President Biden on Monday invited Israeli Prime Minister Benjamin Netanyahu to a meeting in the United States before the year’s end, marking the first such invitation from the White House since Netanyahu was sworn in for a sixth term in December, and a thawing in the relationship between the two leaders.
National Security Council spokesman John Kirby told reporters that Biden and Netanyahu spoke on the phone about “a broad range of global and regional issues,” including efforts to counter threats from Iran, ways to improve the security situation in the West Bank and the United States’s “ironclad, unwavering” commitment to Israel’s security. Biden also condemned recent acts of terror against Israeli citizens.
“[Biden] believes that it was the appropriate time to have a conversation with the prime minister with respect to our relationship, which is a strong relationship,” Kirby said. “And he believed it was the right time to talk about meeting with Prime Minister Netanyahu sometime in the fall.”
When asked whether the meeting would take place at the White House or elsewhere, Kirby said only that Biden and Netanyahu had “agreed that they will meet, probably before the end of this year, and all the details of the wheres and the whens are still being worked out.”
During the call, Biden also broached Netanyahu’s efforts to change the Israeli judicial system, an issue that had inflamed tensions between the two leaders earlier this year. Their disagreement spilled into public view in March — with both leaders exchanging terse public statements — and was widely seen as a large reason Biden had not extended an invitation for Netanyahu to visit the White House sooner.
“President Biden reiterated, in the context of the current debate in Israel about judicial reform, the need for the broadest possible consensus and that shared democratic values have always been and must remain a hallmark of the U.S.-Israel relationship,” Kirby said.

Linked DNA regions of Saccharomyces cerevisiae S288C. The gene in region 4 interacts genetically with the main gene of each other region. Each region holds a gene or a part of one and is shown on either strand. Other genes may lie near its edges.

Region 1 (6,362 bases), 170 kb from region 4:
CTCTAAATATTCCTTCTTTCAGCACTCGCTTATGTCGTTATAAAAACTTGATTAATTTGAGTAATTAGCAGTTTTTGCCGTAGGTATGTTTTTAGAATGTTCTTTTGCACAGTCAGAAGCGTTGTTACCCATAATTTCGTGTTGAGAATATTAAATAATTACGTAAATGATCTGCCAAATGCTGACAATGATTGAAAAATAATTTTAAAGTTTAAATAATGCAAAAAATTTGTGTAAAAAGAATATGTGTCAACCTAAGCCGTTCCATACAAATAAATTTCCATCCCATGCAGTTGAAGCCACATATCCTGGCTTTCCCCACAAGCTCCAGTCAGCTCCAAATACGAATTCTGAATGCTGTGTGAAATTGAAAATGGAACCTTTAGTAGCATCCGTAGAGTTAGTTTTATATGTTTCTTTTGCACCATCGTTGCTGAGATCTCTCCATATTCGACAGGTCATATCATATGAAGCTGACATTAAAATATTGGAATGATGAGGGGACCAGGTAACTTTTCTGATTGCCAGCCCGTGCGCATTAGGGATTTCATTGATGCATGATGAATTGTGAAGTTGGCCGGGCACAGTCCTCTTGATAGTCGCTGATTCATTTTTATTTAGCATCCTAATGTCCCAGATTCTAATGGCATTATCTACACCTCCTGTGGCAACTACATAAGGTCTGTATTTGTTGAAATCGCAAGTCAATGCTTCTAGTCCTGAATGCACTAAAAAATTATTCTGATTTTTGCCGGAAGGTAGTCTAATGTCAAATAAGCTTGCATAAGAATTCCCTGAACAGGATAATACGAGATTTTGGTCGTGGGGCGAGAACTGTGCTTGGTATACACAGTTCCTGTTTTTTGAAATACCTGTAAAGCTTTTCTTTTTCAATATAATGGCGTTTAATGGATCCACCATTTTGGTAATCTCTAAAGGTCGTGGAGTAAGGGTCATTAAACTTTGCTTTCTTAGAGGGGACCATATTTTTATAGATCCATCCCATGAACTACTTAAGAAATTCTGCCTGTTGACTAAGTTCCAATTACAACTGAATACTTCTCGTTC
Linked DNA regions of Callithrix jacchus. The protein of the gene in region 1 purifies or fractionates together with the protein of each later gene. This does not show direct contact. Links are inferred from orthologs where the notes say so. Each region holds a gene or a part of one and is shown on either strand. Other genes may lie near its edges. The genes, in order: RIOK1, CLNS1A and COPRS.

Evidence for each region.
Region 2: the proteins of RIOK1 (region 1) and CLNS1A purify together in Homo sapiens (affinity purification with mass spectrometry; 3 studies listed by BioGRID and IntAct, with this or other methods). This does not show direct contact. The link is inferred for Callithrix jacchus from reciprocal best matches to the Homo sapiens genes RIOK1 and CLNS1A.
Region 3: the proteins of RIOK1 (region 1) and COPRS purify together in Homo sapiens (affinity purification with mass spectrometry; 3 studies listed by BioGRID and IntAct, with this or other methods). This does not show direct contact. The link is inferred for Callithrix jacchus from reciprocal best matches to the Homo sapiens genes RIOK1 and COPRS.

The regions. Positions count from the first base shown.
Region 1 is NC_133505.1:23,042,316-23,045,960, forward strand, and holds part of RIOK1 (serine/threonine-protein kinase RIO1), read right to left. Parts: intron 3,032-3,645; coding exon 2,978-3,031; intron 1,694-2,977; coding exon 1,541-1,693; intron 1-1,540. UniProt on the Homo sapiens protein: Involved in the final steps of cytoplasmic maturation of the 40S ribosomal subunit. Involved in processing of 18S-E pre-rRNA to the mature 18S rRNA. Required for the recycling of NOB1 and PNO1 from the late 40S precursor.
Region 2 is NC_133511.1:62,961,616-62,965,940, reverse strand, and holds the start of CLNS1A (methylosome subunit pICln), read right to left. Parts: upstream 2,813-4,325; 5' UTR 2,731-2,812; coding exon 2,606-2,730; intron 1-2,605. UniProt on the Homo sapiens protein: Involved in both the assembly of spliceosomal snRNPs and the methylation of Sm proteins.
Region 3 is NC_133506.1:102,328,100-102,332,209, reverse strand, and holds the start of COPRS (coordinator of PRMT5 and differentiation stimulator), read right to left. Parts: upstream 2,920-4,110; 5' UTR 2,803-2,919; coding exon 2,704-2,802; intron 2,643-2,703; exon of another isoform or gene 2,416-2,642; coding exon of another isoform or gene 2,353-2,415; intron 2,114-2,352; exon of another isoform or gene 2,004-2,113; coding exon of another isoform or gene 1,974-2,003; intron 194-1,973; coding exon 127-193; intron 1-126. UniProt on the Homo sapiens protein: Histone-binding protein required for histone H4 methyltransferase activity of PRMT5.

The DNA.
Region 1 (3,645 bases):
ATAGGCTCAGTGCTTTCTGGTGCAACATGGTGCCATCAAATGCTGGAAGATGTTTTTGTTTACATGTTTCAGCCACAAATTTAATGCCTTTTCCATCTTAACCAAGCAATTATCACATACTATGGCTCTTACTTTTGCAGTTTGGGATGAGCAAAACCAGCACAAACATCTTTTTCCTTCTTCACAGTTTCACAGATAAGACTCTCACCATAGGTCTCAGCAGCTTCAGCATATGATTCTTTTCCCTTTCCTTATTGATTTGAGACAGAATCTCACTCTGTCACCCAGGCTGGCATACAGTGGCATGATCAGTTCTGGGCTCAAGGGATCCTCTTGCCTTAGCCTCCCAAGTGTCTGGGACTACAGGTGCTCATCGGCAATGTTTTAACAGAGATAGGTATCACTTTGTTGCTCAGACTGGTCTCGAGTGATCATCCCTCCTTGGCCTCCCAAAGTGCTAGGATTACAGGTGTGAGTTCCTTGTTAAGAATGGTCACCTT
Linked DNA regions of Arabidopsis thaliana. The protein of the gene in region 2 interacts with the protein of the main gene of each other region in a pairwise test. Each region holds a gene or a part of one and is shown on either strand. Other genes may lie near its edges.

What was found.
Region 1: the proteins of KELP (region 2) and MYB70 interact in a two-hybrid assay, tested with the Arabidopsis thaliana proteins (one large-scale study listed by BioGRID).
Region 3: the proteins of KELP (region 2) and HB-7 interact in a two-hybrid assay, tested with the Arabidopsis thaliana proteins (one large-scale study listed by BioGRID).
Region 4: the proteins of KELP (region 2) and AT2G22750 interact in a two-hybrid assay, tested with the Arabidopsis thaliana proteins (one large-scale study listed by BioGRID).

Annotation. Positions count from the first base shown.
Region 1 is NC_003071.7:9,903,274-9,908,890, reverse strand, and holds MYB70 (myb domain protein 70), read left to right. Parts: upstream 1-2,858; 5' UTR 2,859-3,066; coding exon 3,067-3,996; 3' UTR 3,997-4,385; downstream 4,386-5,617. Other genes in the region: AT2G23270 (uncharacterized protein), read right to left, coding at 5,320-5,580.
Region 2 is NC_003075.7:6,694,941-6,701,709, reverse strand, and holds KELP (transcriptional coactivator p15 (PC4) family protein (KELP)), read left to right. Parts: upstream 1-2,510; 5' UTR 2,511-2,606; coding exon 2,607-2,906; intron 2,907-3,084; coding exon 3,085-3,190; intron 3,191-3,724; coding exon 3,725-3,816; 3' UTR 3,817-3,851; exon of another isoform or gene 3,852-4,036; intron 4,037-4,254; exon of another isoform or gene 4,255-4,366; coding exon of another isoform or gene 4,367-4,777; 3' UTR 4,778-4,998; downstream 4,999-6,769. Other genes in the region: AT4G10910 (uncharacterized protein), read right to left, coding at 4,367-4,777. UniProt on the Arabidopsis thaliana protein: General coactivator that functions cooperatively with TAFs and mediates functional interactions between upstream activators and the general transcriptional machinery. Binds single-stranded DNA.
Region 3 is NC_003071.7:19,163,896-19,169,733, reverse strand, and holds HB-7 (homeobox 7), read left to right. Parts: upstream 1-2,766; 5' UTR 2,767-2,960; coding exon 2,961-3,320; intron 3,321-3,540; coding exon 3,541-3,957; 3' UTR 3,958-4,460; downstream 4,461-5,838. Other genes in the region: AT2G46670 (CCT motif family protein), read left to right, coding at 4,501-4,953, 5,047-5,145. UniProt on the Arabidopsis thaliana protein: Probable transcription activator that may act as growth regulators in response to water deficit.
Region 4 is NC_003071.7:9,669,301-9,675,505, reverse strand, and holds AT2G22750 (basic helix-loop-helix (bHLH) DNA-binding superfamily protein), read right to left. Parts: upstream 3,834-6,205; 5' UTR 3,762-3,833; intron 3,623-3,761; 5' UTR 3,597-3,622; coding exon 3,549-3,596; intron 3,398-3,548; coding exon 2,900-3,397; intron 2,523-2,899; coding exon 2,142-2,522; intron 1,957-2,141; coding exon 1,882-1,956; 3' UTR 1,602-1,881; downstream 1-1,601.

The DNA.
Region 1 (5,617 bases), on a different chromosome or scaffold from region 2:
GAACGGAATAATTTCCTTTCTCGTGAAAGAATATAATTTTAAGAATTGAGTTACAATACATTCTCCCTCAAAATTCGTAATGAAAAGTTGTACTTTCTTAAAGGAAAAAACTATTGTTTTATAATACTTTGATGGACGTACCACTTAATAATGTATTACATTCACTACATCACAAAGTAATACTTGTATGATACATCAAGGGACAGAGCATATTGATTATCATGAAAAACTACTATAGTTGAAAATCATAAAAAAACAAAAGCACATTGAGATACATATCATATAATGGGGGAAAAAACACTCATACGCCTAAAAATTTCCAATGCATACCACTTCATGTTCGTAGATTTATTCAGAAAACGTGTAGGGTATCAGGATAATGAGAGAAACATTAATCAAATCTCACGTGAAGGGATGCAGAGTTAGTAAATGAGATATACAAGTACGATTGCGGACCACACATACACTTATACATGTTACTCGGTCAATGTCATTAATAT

He waved off suggestions that the phone call meant that Biden’s concerns over Netanyahu’s judicial revisions had dissipated.
“Those concerns are still valid,” Kirby said. He added that the president reiterated “our concerns about all of that in his phone call with the prime minister and what we have found to be a useful process here is dialogue and diplomacy. These are two leaders that know each other, have known each other for a long time, and as friends can and friends should speak honestly, openly, forthrightly, candidly.”
The call and invitation came just before Israeli President Isaac Herzog is scheduled to visit Washington this week to mark the 75th anniversary of Israel’s founding. Herzog will address a joint meeting of Congress on Wednesday.
They also came as both Democratic and Republican lawmakers pushed back Monday on comments from Rep. Pramila Jayapal (D-Wash.) characterizing Israel as “a racist state.” She later issued a statement seeking to clarify that she does not “believe the idea of Israel as a nation is racist” and to apologize for her criticisms.
“I do, however, believe that Netanyahu’s extreme right-wing government has engaged in discriminatory and outright racist policies, and that there are extreme racists driving that policy within the leadership of the current government,” Jayapal added.
“We saw that she apologized and we’re glad she did. We think an apology was the right thing to do for those comments,” Kirby said Monday when asked about Jayapal’s remarks. “Our commitment to Israel is ironclad, and we’re going to make that clear and consistent every chance we get.”